Padmini B. Sankar
The ‘friend’ rang me up for a chit-chat. We used to meet socially, and although she was not among my closest pals, she was part of the group of who I was a member, and we’d meet occasionally.
Like others living in Dubai, I too have a ‘social milieu’, a group of friends who I hang out with and meet for coffee or for dinner once in a way. Good company, but, barring a few, not people to whom you could open your heart.
Usually, this friend and I exchanged forwarded jokes on WhatsApp, and ‘liked’ each other’s’ pictures and messages on FB. It was rare that we actually talked to each other on the phone, but given the exceptional times we’re living in, and the extra hours we all tend to have, it seemed natural for her to call.
After the usual pleasantries, she started off: of how terrible things were in the world, of how the vaccine would take a couple of years to find, of how we can’t go out, can’t travel, etc, etc.
When I gently reminded her that things were not so bad, and 80 per cent of the people who caught the virus showed mild symptoms, and only 5 per cent developed death-threatening ones, she somehow convinced me that I was among that 5 per cent.
After a harrowing half-hour, I put the phone down, much worse for the call, a jiggling jelly of fear and negativity.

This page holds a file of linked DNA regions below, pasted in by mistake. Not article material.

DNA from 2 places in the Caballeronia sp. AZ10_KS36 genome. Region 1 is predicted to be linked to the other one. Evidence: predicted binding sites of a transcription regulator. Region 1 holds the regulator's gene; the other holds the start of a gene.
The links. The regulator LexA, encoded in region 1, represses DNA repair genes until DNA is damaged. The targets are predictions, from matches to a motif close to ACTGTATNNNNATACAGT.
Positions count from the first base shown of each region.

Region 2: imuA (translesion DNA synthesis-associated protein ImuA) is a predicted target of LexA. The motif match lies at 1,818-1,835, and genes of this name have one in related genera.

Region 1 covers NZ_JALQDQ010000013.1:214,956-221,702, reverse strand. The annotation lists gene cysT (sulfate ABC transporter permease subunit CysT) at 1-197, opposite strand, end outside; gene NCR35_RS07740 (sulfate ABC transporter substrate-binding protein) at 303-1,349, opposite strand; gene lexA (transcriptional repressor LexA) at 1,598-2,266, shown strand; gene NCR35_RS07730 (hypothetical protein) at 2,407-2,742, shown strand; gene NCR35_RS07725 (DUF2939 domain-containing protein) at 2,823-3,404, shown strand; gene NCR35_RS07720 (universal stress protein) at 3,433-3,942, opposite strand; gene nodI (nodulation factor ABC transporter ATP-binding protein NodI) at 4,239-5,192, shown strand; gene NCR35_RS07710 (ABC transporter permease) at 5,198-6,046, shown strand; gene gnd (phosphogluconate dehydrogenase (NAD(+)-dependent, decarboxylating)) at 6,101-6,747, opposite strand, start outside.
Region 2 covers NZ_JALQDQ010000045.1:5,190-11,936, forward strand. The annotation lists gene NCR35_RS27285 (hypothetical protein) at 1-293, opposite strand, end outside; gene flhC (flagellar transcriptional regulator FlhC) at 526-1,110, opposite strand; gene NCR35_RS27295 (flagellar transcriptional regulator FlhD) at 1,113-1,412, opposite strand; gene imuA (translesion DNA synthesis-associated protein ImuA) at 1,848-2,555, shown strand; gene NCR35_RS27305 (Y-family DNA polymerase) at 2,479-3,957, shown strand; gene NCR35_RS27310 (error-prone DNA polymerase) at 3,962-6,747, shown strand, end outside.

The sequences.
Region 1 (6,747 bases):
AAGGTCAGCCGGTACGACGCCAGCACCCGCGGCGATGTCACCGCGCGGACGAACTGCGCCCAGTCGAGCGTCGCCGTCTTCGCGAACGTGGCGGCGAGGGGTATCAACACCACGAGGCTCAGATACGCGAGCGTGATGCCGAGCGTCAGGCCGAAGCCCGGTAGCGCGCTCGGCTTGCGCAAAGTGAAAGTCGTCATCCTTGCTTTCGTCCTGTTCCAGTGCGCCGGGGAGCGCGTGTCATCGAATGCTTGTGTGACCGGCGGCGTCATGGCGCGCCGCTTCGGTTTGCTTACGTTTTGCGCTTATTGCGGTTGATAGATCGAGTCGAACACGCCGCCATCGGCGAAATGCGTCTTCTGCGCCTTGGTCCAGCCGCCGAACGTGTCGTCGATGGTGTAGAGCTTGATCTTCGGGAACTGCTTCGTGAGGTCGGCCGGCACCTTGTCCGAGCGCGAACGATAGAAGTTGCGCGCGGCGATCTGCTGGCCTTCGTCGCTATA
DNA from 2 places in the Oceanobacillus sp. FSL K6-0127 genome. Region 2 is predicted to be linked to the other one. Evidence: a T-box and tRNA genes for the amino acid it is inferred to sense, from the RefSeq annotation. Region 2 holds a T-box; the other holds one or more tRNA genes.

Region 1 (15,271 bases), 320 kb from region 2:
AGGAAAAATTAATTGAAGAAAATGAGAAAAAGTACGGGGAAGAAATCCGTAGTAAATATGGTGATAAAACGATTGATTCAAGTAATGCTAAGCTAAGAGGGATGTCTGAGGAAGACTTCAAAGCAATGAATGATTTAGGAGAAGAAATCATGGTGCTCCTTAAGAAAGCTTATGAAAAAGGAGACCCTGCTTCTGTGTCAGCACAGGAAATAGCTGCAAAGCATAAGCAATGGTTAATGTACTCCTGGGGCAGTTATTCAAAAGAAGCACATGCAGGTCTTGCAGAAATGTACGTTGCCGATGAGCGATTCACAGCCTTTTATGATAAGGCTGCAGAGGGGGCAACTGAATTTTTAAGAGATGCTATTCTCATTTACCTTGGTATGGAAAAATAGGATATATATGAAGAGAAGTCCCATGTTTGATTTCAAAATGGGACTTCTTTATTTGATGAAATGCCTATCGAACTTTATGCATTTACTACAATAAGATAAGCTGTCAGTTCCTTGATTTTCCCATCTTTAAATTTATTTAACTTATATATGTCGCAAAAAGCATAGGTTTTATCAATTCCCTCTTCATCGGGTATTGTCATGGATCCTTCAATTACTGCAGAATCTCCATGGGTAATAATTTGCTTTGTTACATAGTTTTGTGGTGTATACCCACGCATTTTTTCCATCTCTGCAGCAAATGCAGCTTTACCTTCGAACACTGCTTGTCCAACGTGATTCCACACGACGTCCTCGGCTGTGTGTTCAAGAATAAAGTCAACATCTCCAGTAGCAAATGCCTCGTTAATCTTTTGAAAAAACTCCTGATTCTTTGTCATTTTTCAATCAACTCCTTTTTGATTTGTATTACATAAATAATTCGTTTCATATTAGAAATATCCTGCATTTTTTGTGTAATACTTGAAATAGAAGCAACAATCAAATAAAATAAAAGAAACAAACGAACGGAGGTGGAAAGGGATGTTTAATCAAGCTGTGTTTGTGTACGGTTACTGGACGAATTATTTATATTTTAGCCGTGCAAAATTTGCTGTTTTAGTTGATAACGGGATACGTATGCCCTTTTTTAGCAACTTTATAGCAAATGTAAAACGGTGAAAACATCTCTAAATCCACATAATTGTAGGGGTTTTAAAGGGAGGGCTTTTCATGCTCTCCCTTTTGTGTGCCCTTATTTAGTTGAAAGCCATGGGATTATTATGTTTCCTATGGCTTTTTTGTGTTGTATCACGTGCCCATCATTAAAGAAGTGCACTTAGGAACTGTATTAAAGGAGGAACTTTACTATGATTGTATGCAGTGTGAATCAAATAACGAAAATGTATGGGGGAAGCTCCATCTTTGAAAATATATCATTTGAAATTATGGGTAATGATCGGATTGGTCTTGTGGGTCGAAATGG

Have such a friend? I’m sure you do. These are the prophets of doom and gloom, the ones who can never see the positive in any situation. They are ubiquitous, such people.
They may be among your friends, they may be in your WhatsApp groups, or they may even be a close relative! Woe betide the individual with a spouse who’s the harbinger of bad tidings, and who seems to relish giving bad news. There’s no way to avoid such a person too, living under the same roof.
The best you can do is to inject some positivity into their doomsday prophecies, or else, just turn a deaf ear.
Projecting your fears
The question is, why do people do this? I think the answer lies in wanting to project. In psychological terms, “projection refers to unconsciously taking unwanted emotions or traits you don’t like about yourself and attributing them to someone else.” (Karen R. Koenig)
Projecting your fears and insecurities on another individual seems to lighten your burden. But hey, buddy, spare me! Find someone else to vent all your fears and frustration.
In contrast, there are some friends who make you happy and cheerful. They are not blasé about the seriousness of the present situation, nor do they underplay it. But they don’t keep harping on the number of dead, the high rate of infection, and the state of the world’s plummeting economy. Keep such friends close.
They talk about other things too, of books they’ve read and music they listen to, even some juicy gossip to brighten your day. Conversation is light and fresh, not deep and heavy.
A friend of mine on Twitter, who is an excellent photographer, always puts up pictures of the sun rising over an urban landscape, or flowers in bloom, or birds flitting around, usually with a happy caption. Such photos lift the heart and spirit. Needless to say, talking to her is also a pleasant interlude in an otherwise dull day.
These are, indeed, stressful times, but, as the old saying goes, ‘what can’t be cured must be endured.’ But at least learn to choose your friends wisely, the chirpy, happy ones, and keep the doomsayers and naysayers at bay.
Soon, this will all be over and we’ll look back on these times as either a blip or a learning curve in our lives. Keep smiling!
Padmini B. Sankar is a Dubai-based freelance writer. Source: Gulf News